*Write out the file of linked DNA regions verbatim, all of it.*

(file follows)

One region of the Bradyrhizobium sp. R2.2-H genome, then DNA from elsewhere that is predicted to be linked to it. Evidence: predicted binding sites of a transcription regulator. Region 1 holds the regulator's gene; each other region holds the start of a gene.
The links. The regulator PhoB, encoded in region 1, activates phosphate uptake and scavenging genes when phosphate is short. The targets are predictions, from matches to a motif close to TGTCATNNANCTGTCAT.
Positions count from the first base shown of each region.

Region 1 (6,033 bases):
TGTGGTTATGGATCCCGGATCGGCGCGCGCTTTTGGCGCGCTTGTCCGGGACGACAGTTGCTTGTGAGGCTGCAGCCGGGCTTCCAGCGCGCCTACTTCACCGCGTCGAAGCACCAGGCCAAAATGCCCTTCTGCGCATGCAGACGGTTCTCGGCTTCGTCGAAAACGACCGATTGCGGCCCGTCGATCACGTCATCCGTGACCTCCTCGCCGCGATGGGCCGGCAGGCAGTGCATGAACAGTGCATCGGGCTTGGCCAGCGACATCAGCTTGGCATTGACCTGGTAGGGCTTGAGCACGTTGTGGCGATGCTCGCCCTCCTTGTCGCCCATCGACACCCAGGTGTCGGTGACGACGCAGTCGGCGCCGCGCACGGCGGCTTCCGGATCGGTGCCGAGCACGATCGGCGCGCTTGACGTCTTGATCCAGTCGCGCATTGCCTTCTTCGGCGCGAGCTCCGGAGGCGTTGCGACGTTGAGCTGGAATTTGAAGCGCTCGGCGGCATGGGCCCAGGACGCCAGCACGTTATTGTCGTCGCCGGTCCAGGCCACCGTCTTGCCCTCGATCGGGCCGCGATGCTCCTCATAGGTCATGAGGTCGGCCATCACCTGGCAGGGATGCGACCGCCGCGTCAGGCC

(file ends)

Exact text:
One region of the Bradyrhizobium sp. R2.2-H genome, then DNA from elsewhere that is predicted to be linked to it. Evidence: predicted binding sites of a transcription regulator. Region 1 holds the regulator's gene; each other region holds the start of a gene.
The links. The regulator PhoB, encoded in region 1, activates phosphate uptake and scavenging genes when phosphate is short. The targets are predictions, from matches to a motif close to TGTCATNNANCTGTCAT.
Positions count from the first base shown of each region.

Region 1 (6,033 bases):
TGTGGTTATGGATCCCGGATCGGCGCGCGCTTTTGGCGCGCTTGTCCGGGACGACAGTTGCTTGTGAGGCTGCAGCCGGGCTTCCAGCGCGCCTACTTCACCGCGTCGAAGCACCAGGCCAAAATGCCCTTCTGCGCATGCAGACGGTTCTCGGCTTCGTCGAAAACGACCGATTGCGGCCCGTCGATCACGTCATCCGTGACCTCCTCGCCGCGATGGGCCGGCAGGCAGTGCATGAACAGTGCATCGGGCTTGGCCAGCGACATCAGCTTGGCATTGACCTGGTAGGGCTTGAGCACGTTGTGGCGATGCTCGCCCTCCTTGTCGCCCATCGACACCCAGGTGTCGGTGACGACGCAGTCGGCGCCGCGCACGGCGGCTTCCGGATCGGTGCCGAGCACGATCGGCGCGCTTGACGTCTTGATCCAGTCGCGCATTGCCTTCTTCGGCGCGAGCTCCGGAGGCGTTGCGACGTTGAGCTGGAATTTGAAGCGCTCGGCGGCATGGGCCCAGGACGCCAGCACGTTATTGTCGTCGCCGGTCCAGGCCACCGTCTTGCCCTCGATCGGGCCGCGATGCTCCTCATAGGTCATGAGGTCGGCCATCACCTGGCAGGGATGCGACCGCCGCGTCAGGCC